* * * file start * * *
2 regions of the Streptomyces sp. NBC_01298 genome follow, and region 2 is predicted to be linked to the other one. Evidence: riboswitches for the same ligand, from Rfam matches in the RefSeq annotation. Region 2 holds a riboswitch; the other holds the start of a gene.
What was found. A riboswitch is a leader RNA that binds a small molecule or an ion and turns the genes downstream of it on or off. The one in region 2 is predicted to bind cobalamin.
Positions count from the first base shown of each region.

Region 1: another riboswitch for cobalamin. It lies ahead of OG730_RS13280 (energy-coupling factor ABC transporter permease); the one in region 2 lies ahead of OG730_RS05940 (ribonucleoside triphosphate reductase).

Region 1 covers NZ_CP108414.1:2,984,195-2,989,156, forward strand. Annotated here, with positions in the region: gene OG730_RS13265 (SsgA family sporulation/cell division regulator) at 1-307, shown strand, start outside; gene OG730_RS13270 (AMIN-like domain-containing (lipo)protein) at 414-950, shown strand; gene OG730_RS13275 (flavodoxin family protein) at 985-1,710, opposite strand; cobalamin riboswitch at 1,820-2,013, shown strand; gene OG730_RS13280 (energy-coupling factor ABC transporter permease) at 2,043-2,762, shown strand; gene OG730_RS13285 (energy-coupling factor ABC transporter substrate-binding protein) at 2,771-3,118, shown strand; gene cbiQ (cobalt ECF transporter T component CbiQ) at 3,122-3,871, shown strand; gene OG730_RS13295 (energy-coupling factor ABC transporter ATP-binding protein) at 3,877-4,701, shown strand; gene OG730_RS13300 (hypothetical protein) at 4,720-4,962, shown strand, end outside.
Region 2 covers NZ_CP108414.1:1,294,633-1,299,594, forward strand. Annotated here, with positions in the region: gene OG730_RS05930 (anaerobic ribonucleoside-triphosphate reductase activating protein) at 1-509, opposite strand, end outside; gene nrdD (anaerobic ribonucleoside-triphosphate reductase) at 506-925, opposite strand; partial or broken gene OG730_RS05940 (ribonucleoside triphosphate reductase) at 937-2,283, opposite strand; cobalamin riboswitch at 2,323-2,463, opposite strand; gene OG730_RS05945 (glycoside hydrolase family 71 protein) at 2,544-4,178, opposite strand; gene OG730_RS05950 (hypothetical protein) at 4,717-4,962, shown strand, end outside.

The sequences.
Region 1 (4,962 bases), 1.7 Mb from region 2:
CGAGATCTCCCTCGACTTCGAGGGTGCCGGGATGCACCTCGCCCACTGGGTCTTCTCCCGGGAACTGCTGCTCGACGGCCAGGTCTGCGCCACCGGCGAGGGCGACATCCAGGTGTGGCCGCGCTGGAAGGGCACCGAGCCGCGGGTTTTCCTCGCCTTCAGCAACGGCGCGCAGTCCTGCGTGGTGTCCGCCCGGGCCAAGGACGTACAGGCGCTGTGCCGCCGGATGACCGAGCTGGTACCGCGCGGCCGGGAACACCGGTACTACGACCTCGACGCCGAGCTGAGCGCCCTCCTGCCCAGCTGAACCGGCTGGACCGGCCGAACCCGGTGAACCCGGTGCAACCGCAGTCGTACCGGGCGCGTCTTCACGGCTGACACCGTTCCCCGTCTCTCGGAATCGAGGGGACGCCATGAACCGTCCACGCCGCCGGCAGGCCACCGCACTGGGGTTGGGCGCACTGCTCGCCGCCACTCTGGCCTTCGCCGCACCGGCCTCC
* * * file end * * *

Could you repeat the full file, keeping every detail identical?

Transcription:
2 regions of the Streptomyces sp. NBC_01298 genome follow, and region 2 is predicted to be linked to the other one. Evidence: riboswitches for the same ligand, from Rfam matches in the RefSeq annotation. Region 2 holds a riboswitch; the other holds the start of a gene.
What was found. A riboswitch is a leader RNA that binds a small molecule or an ion and turns the genes downstream of it on or off. The one in region 2 is predicted to bind cobalamin.
Positions count from the first base shown of each region.

Region 1: another riboswitch for cobalamin. It lies ahead of OG730_RS13280 (energy-coupling factor ABC transporter permease); the one in region 2 lies ahead of OG730_RS05940 (ribonucleoside triphosphate reductase).

Region 1 covers NZ_CP108414.1:2,984,195-2,989,156, forward strand. Annotated here, with positions in the region: gene OG730_RS13265 (SsgA family sporulation/cell division regulator) at 1-307, shown strand, start outside; gene OG730_RS13270 (AMIN-like domain-containing (lipo)protein) at 414-950, shown strand; gene OG730_RS13275 (flavodoxin family protein) at 985-1,710, opposite strand; cobalamin riboswitch at 1,820-2,013, shown strand; gene OG730_RS13280 (energy-coupling factor ABC transporter permease) at 2,043-2,762, shown strand; gene OG730_RS13285 (energy-coupling factor ABC transporter substrate-binding protein) at 2,771-3,118, shown strand; gene cbiQ (cobalt ECF transporter T component CbiQ) at 3,122-3,871, shown strand; gene OG730_RS13295 (energy-coupling factor ABC transporter ATP-binding protein) at 3,877-4,701, shown strand; gene OG730_RS13300 (hypothetical protein) at 4,720-4,962, shown strand, end outside.
Region 2 covers NZ_CP108414.1:1,294,633-1,299,594, forward strand. Annotated here, with positions in the region: gene OG730_RS05930 (anaerobic ribonucleoside-triphosphate reductase activating protein) at 1-509, opposite strand, end outside; gene nrdD (anaerobic ribonucleoside-triphosphate reductase) at 506-925, opposite strand; partial or broken gene OG730_RS05940 (ribonucleoside triphosphate reductase) at 937-2,283, opposite strand; cobalamin riboswitch at 2,323-2,463, opposite strand; gene OG730_RS05945 (glycoside hydrolase family 71 protein) at 2,544-4,178, opposite strand; gene OG730_RS05950 (hypothetical protein) at 4,717-4,962, shown strand, end outside.

The sequences.
Region 1 (4,962 bases), 1.7 Mb from region 2:
CGAGATCTCCCTCGACTTCGAGGGTGCCGGGATGCACCTCGCCCACTGGGTCTTCTCCCGGGAACTGCTGCTCGACGGCCAGGTCTGCGCCACCGGCGAGGGCGACATCCAGGTGTGGCCGCGCTGGAAGGGCACCGAGCCGCGGGTTTTCCTCGCCTTCAGCAACGGCGCGCAGTCCTGCGTGGTGTCCGCCCGGGCCAAGGACGTACAGGCGCTGTGCCGCCGGATGACCGAGCTGGTACCGCGCGGCCGGGAACACCGGTACTACGACCTCGACGCCGAGCTGAGCGCCCTCCTGCCCAGCTGAACCGGCTGGACCGGCCGAACCCGGTGAACCCGGTGCAACCGCAGTCGTACCGGGCGCGTCTTCACGGCTGACACCGTTCCCCGTCTCTCGGAATCGAGGGGACGCCATGAACCGTCCACGCCGCCGGCAGGCCACCGCACTGGGGTTGGGCGCACTGCTCGCCGCCACTCTGGCCTTCGCCGCACCGGCCTCC